I awoke today to the news that Perl’s long-time lead maintainer, Sawyer X, has resigned from the project. I wish to briefly and publicly express my gratitude for all he has accomplished for Perl over the years—and, unbeknownst to him, how he has positively affected my own life as well.

Sawyer had performed the crucial (and entirely volunteer) service of leading Perl’s technological development for many years, as well as acting as a public face and ambassador to the project at conferences and online events. However, I see one of his most important actions as one that stood apart from either of these roles: in late 2020, he co-founded the Perl Steering Council, a new, multi-person executive body that guides the Perl project’s ongoing direction.

One benefit that PSC brings to Perl, demonstrated today, is that the project can survive the sudden absence of one leader without becoming headless. While Sawyer’s departure feels like a blow in some ways, I also feel relieved knowing that PSC will keep the project afloat through any coming transition—and I feel grateful for Sawyer at making sure the council began to operate in full authority before he left.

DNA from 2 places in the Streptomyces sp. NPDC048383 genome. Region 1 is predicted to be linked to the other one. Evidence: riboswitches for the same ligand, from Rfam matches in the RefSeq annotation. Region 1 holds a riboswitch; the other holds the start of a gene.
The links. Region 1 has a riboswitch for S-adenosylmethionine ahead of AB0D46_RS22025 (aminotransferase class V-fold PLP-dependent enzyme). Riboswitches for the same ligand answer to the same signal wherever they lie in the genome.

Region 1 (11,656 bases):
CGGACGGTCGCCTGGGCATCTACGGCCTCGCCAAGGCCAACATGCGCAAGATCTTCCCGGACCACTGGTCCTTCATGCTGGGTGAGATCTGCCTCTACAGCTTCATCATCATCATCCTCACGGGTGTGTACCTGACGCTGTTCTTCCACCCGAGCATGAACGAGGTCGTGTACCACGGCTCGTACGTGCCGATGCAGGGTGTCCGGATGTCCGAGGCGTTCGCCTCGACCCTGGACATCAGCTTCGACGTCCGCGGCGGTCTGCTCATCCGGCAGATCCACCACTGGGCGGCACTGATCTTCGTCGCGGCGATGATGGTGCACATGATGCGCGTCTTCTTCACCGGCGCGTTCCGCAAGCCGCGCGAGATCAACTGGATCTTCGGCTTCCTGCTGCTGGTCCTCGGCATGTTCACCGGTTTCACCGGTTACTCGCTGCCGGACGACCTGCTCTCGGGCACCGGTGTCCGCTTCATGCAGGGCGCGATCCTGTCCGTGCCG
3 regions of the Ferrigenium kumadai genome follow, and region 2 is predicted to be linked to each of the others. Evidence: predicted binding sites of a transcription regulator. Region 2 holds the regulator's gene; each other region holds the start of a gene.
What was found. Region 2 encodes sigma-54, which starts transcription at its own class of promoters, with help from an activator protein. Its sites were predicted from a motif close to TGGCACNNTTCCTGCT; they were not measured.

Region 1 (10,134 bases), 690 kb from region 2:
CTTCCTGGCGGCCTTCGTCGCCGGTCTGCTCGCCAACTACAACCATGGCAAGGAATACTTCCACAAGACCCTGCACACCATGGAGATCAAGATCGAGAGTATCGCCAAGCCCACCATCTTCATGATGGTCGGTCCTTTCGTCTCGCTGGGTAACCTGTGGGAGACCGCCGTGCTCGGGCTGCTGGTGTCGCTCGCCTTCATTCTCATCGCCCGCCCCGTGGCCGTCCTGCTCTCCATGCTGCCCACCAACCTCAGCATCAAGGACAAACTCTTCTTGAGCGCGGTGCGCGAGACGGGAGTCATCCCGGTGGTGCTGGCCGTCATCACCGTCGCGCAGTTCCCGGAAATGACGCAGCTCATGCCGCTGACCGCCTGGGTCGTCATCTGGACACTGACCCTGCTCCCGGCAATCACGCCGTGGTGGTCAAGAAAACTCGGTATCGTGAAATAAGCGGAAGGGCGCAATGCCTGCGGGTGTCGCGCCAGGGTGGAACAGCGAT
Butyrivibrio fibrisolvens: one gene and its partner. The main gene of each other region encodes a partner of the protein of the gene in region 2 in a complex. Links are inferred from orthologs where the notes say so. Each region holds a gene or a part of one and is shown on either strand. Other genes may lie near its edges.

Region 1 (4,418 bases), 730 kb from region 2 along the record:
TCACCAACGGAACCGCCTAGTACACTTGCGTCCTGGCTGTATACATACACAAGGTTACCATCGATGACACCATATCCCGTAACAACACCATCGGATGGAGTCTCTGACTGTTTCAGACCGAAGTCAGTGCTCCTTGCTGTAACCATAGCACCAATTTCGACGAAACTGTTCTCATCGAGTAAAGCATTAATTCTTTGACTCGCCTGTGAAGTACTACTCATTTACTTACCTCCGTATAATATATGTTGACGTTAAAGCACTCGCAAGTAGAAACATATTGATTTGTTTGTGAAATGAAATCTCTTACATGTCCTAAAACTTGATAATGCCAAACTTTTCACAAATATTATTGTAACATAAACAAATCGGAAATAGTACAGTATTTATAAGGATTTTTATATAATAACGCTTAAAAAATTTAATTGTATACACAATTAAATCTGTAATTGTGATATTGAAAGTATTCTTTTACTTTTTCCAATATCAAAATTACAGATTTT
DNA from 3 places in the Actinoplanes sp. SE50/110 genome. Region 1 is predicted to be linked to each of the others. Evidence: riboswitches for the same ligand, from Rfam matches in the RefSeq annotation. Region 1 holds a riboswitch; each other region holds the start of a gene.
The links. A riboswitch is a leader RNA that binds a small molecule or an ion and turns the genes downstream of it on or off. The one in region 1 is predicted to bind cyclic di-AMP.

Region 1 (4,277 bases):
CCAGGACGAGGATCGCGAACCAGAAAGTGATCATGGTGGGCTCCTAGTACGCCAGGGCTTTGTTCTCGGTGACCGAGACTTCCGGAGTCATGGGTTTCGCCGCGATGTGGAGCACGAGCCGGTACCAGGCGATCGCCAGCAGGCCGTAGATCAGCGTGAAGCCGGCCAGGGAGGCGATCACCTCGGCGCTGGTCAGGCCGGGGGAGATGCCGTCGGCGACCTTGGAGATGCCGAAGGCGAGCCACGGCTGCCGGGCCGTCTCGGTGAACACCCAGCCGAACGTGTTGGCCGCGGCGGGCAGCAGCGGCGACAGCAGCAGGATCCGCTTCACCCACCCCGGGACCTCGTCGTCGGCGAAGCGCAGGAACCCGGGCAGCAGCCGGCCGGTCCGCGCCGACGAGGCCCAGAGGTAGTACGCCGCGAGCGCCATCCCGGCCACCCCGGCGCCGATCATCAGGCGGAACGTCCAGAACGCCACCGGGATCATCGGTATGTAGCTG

As for how Sawyer’s work affected me personally: In the eternity-ago of February 2020, I noted a grant proposal I’d made to The Perl Foundation. It had its inspirational roots in an address that Sawyer had delivered to 2019’s annual Perl Conference, which laid out a number of challenges that the Perl community had to face in order to keep the language relevant and approachable—with better documentation chief among them.

My long-time friend and colleague Adam watched the same address, and encouraged me to answer that call. I ended up corresponding directly with Sawyer on the topic, where through email and video calls we hashed out the right project-scope I should seek. He insisted I think small, aiming for far more modest and achievable targets than I, straining the leash, had initial patience for. Of course he was correct, and that grant proposal to fix the documentation for a single function proved exactly right-sized for a lead-in project.

And that led to the style guide project, which led in turn to two parallel follow-ups: my own nascent leadership of Perl’s documentation project, and my first full-time job as a technical writer. I haven’t written much in public about either of these developments yet; the first remains under construction, and the second—well, that’s just my day job now. But three months in, I couldn’t be happier with the complete career transition it represents, and I have our Mr. X to thank for that.

So: thanks for everything, Sawyer.

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